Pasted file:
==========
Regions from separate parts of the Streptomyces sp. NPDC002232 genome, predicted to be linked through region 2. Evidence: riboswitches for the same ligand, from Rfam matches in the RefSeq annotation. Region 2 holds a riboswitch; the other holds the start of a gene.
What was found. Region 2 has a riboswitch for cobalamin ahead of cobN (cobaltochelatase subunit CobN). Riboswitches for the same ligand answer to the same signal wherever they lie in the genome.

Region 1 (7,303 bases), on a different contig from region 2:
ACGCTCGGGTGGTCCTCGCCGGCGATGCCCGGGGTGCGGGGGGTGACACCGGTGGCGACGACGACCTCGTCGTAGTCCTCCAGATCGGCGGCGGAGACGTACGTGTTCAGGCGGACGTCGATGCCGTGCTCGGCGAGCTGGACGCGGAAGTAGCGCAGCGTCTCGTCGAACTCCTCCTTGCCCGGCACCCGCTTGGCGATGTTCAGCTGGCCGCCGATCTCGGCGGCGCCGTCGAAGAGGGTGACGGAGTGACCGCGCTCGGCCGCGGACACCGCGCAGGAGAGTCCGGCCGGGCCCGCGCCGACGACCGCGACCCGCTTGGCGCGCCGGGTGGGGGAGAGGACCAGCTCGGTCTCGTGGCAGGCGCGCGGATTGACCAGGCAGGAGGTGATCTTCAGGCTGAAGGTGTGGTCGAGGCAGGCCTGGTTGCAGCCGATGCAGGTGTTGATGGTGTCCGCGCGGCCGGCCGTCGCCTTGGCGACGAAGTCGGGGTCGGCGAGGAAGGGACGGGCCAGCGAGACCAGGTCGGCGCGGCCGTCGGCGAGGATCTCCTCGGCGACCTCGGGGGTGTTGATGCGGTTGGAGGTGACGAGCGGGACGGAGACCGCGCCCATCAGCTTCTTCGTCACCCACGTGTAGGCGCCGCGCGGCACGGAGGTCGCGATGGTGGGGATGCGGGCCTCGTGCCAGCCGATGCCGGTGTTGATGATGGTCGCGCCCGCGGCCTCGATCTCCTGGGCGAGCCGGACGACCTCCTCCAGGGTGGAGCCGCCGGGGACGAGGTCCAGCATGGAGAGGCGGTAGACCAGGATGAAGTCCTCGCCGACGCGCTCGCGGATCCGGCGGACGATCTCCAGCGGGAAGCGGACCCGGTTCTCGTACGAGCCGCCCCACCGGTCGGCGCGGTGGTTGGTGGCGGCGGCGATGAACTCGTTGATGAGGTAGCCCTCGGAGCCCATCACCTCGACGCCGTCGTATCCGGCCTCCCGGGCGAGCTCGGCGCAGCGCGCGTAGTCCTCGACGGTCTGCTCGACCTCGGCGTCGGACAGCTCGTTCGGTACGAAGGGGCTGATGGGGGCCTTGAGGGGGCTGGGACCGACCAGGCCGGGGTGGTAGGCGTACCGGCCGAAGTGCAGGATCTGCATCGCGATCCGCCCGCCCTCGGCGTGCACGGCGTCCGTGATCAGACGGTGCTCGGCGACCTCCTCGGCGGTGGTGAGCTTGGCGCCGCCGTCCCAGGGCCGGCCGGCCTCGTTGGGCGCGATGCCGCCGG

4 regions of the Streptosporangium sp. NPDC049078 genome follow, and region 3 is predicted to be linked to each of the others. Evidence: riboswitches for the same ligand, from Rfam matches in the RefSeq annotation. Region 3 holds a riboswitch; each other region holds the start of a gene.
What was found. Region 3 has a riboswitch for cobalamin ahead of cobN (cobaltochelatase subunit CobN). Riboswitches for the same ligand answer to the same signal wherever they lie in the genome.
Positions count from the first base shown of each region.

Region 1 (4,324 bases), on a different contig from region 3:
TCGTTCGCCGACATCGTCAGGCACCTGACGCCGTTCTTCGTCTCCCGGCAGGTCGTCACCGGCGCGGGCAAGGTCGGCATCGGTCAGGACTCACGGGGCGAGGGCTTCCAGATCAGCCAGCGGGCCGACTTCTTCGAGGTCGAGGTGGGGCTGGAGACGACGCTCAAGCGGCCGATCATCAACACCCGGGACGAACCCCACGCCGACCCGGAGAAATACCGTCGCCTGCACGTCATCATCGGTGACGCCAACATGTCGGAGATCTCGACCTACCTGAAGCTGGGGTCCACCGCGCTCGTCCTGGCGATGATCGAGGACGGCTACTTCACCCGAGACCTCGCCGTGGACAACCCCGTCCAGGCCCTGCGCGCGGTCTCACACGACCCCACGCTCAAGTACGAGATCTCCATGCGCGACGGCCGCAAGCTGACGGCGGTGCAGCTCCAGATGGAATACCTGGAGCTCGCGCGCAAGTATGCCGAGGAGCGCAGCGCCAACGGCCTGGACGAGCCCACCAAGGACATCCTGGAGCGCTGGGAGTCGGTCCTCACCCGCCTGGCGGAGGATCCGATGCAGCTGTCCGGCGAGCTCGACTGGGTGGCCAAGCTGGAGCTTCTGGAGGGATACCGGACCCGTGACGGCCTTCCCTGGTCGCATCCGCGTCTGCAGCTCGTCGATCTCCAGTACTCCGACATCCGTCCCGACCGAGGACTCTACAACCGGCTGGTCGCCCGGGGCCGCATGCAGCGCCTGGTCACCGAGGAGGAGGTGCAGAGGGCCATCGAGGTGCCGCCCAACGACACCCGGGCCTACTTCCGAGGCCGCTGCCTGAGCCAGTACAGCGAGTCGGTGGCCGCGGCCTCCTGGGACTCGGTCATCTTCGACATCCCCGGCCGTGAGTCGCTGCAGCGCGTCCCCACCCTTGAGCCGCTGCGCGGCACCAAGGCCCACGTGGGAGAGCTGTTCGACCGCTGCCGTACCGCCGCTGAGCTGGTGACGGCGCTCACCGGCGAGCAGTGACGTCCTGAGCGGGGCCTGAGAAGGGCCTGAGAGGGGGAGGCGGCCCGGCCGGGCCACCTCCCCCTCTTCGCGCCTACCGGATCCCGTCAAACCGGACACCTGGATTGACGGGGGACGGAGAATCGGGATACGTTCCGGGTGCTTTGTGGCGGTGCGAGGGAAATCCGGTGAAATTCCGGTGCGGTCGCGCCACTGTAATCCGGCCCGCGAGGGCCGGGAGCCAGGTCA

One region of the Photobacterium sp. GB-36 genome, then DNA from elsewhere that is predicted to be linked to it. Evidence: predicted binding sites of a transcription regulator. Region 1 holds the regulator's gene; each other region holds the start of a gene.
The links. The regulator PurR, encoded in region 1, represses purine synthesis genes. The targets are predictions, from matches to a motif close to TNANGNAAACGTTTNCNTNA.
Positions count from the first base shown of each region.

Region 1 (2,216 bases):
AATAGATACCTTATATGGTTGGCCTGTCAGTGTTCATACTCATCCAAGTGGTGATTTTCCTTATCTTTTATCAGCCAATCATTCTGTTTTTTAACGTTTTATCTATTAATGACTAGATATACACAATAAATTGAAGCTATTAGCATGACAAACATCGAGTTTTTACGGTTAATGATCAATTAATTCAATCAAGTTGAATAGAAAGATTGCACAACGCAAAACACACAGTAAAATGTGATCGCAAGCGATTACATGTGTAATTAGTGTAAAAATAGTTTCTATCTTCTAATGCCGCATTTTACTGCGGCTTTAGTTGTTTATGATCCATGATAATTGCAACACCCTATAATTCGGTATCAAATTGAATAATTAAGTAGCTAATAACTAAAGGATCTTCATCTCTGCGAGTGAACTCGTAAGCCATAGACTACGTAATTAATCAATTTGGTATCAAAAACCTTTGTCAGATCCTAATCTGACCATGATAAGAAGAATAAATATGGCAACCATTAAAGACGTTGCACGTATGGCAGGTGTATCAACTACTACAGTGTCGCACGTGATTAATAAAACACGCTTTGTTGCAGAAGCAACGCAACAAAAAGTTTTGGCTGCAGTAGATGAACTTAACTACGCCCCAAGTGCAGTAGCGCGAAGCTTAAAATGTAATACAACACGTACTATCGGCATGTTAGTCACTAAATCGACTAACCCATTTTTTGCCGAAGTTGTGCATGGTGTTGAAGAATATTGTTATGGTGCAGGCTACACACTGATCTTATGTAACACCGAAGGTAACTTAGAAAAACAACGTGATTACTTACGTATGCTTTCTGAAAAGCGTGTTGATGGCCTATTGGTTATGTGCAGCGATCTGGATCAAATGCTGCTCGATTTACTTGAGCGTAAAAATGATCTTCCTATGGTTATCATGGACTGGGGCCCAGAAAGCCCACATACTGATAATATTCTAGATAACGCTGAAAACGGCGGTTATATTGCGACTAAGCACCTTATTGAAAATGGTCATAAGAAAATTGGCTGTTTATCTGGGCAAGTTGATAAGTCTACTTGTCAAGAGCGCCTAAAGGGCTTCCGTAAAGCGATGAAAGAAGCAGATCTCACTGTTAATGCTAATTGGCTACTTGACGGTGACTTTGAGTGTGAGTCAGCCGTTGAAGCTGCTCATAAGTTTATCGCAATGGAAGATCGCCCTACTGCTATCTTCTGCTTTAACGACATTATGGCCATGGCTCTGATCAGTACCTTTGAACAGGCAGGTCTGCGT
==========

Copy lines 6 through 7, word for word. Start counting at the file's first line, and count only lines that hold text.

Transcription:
What was found. Region 3 has a riboswitch for cobalamin ahead of cobN (cobaltochelatase subunit CobN). Riboswitches for the same ligand answer to the same signal wherever they lie in the genome.
Positions count from the first base shown of each region.